Fluor Idaho assigns interns to technically challenging cleanup projects to support veteran scientists and engineers. Students welcome the challenges and become valuable resources to the projects.
“We strive to provide an effective, hands-on learning environment for the interns,” Fluor Idaho human resources representative Brandi Nelson said. “The feedback we get from both the interns and our project personnel indicates that we have an effective program.”
The interns prepare presentations at the end of the summer that detail the types of support they provided, what they learned, and how their experiences have benefited their education or potential future employment opportunities. The majority of students who have interned with the cleanup program have said they desire to work at the INL Site upon graduation.
“Of course that’s always the goal,” said Nelson. “The intern program allows us as a contractor to determine if the interns have the necessary skills we need to eventually hire them full time. It also gives the students an opportunity to test-drive us, so to speak, as their potential employer.”
Nelson said Fluor Idaho generally hires a few employees each year who have gone through the intern program.
“What we find is those who have worked here as an intern hit the ground running as an employee,” she said. “They have formed working relationships with our employees and know the ins and outs of working at a nuclear cleanup facility.”
This year, some IT interns provide computer support remotely. Other interns working at the Idaho Falls and INL Site facilities have their temperatures checked with a thermal camera daily upon entering Fluor Idaho facilities. They also must wear masks if they can’t adhere to social distancing guidelines.
At WIPP, management-and-operations contractor Nuclear Waste Partnership (NWP) hired 11 summer interns this year. NWP President and Project Manager Sean Dunagan had pushed to keep the program in place while ensuring the interns would perform meaningful, challenging work. Some changes to the program were unavoidable, such as a reduction in program duration from 12 weeks to nine weeks.
Most NWP internships focused on engineering, including mechanical, chemical, electronics, and computer engineering. Other internships involved business administration disciplines for training and procedures, and emergency management departments. A cyber operations student was chosen for NWP’s information systems department, and an intern with an occupational safety and health discipline worked in NWP’s safety, industrial, health, and site environmental management department.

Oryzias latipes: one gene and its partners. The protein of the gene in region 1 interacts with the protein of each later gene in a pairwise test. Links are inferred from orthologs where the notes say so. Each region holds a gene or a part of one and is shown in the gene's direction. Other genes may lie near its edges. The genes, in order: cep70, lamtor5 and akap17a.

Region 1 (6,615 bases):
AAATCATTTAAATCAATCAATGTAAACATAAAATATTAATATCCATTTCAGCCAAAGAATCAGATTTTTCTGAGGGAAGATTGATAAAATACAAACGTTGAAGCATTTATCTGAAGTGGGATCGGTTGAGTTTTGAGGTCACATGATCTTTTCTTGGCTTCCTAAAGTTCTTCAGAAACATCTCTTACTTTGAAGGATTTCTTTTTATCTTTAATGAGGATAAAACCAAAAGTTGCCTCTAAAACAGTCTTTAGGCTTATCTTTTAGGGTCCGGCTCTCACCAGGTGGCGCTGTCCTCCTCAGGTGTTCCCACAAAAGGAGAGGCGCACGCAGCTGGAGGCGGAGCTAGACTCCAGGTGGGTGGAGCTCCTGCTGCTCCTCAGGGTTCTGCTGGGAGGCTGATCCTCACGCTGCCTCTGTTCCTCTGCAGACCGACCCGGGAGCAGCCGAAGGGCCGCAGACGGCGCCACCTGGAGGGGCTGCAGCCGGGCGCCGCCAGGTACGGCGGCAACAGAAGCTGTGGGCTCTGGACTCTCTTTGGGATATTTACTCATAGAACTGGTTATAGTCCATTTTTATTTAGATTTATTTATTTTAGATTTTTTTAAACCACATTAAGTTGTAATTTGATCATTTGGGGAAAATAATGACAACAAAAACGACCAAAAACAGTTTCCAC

In-person social activities, meetings, and tours were not held due to COVID-19. A luncheon for the interns was held in a large auditorium and required face masks and social distancing.
“Many have also taken the initiative to take work home so they are able to work offline on items in the event that it becomes difficult to telecommute,” said Logan Shores, NWP’s facility operations engineering manager. The students also presented virtual presentations on their internships.
Nearly three dozen student interns are continuing their distance-learning experience at Hanford’s tank farms.
WRPS, EM Office of River Protection contractor, has 34 interns this year, providing participants with valuable real-world experience and networking opportunities. This year is a very different, however, with interns serving in a teleworking capacity and spending minimal, if any, time onsite. Meetings are held using Microsoft Teams, and collaboration abounds.
“It’s a really good experience, and I have great support from my mentors,” said Natividad, a WRPS intern and one of the eight DOE Fellows who have participated in internships across the DOE complex this summer. “In the classroom, you build a product; being on the consumer side is a different experience altogether.”
“We are striving to be an employer of choice to attract the next diverse generation of talented professionals to help us deliver our mission,” said Santos Ortega, DOE Hanford Equal Employment Opportunity manager.